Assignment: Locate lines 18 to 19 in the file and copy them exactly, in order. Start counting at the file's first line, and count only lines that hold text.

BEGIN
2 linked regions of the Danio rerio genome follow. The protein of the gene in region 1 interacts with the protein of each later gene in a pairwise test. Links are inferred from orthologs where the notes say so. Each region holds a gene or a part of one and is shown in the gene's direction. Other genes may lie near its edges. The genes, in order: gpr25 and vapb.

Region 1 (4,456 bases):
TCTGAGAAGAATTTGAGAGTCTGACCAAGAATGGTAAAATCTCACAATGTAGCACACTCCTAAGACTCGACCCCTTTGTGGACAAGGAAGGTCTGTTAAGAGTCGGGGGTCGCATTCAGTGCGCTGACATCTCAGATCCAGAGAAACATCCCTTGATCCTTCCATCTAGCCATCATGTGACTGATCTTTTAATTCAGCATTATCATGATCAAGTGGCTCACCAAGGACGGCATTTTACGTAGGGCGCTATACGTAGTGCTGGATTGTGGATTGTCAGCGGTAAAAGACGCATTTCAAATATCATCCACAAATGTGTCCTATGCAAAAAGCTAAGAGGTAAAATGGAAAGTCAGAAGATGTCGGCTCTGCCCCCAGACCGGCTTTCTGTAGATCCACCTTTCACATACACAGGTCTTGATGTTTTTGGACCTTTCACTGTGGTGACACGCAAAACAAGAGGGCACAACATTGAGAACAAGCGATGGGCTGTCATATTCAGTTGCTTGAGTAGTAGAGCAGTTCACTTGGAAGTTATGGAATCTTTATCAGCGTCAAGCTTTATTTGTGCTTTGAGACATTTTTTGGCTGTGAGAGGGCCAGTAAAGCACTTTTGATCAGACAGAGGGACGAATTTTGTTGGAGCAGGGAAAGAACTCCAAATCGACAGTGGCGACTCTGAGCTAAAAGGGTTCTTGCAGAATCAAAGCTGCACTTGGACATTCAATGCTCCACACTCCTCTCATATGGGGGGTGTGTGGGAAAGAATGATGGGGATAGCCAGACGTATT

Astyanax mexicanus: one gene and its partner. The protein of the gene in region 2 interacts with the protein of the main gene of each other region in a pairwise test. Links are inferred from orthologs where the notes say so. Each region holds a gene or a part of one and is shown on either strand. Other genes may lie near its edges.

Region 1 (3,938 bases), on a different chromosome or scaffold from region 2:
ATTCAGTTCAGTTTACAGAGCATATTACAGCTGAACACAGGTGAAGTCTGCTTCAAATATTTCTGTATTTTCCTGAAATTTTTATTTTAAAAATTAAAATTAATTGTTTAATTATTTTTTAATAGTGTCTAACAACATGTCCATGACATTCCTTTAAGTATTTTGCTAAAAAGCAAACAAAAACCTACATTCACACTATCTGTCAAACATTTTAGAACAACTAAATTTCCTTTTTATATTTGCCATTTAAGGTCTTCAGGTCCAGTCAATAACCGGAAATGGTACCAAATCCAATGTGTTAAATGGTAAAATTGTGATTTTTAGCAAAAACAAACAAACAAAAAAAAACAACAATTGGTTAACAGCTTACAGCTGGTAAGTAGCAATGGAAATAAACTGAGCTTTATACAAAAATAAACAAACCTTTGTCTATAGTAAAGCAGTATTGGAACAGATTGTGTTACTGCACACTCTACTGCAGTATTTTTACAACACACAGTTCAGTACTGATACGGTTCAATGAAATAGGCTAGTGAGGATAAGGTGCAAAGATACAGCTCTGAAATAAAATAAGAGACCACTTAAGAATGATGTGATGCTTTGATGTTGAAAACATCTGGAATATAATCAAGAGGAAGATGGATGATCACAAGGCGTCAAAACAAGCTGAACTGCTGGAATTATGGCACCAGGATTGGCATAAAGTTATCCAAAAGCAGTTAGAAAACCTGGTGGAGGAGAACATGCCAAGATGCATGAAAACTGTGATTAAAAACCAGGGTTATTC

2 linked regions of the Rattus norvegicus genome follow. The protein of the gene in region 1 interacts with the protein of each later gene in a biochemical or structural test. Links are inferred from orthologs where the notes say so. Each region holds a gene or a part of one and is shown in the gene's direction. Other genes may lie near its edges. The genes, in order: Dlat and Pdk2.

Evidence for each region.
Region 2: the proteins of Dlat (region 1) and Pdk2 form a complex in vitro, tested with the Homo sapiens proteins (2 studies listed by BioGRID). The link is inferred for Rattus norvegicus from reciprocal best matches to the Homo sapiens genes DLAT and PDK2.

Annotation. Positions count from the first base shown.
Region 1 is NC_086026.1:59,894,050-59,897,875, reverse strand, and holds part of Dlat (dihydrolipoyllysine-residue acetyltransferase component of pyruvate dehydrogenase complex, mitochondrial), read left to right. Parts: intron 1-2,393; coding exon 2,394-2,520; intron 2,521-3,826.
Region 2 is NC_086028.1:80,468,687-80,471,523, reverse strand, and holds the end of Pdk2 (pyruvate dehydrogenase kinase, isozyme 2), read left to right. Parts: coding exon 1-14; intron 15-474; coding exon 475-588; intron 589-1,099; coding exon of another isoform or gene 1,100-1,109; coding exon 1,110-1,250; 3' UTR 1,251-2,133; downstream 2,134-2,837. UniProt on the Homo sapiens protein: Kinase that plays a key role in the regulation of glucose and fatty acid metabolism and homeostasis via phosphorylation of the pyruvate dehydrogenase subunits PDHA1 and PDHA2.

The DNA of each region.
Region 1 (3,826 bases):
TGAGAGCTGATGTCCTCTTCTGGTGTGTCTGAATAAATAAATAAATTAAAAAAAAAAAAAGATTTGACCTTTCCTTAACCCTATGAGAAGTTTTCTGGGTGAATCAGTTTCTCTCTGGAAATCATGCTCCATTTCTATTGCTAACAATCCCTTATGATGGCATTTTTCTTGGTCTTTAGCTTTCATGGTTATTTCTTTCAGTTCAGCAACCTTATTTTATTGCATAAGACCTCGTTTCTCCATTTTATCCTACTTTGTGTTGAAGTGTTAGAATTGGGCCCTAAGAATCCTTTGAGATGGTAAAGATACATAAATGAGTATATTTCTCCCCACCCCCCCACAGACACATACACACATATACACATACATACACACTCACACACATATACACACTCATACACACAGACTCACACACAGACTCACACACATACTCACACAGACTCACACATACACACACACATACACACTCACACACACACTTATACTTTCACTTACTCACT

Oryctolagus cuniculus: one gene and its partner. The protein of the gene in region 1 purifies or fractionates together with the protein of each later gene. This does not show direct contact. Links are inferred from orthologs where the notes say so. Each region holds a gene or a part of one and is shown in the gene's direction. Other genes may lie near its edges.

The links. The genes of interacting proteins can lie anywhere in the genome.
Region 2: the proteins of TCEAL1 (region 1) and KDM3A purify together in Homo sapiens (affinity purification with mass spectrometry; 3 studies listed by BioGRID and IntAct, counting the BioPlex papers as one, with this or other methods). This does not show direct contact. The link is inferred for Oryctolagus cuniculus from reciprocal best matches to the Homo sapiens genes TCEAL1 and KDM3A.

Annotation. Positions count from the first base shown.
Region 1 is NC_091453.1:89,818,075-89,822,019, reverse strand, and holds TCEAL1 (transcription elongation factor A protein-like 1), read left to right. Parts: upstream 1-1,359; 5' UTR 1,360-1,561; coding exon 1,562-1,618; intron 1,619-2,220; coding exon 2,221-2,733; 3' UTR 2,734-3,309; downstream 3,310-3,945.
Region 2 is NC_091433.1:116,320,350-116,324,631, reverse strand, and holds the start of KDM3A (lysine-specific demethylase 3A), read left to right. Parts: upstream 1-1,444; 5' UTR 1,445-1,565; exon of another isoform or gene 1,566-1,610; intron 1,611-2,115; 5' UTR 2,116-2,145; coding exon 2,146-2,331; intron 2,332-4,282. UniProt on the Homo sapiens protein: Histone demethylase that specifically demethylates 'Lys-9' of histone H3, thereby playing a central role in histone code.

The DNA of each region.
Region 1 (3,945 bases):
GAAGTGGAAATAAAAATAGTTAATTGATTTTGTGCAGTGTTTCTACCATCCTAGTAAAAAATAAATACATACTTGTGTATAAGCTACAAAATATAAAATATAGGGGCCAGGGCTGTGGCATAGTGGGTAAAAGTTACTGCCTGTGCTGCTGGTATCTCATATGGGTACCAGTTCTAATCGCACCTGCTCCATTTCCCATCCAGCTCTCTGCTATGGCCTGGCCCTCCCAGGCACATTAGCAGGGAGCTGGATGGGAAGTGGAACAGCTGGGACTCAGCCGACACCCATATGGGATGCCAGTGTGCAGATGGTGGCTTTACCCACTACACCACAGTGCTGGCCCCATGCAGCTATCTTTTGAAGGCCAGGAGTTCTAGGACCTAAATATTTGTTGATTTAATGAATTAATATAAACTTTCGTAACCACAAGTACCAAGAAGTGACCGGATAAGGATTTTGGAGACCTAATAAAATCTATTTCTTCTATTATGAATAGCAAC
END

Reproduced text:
Region 2: the proteins of TCEAL1 (region 1) and KDM3A purify together in Homo sapiens (affinity purification with mass spectrometry; 3 studies listed by BioGRID and IntAct, counting the BioPlex papers as one, with this or other methods). This does not show direct contact. The link is inferred for Oryctolagus cuniculus from reciprocal best matches to the Homo sapiens genes TCEAL1 and KDM3A.

Annotation. Positions count from the first base shown.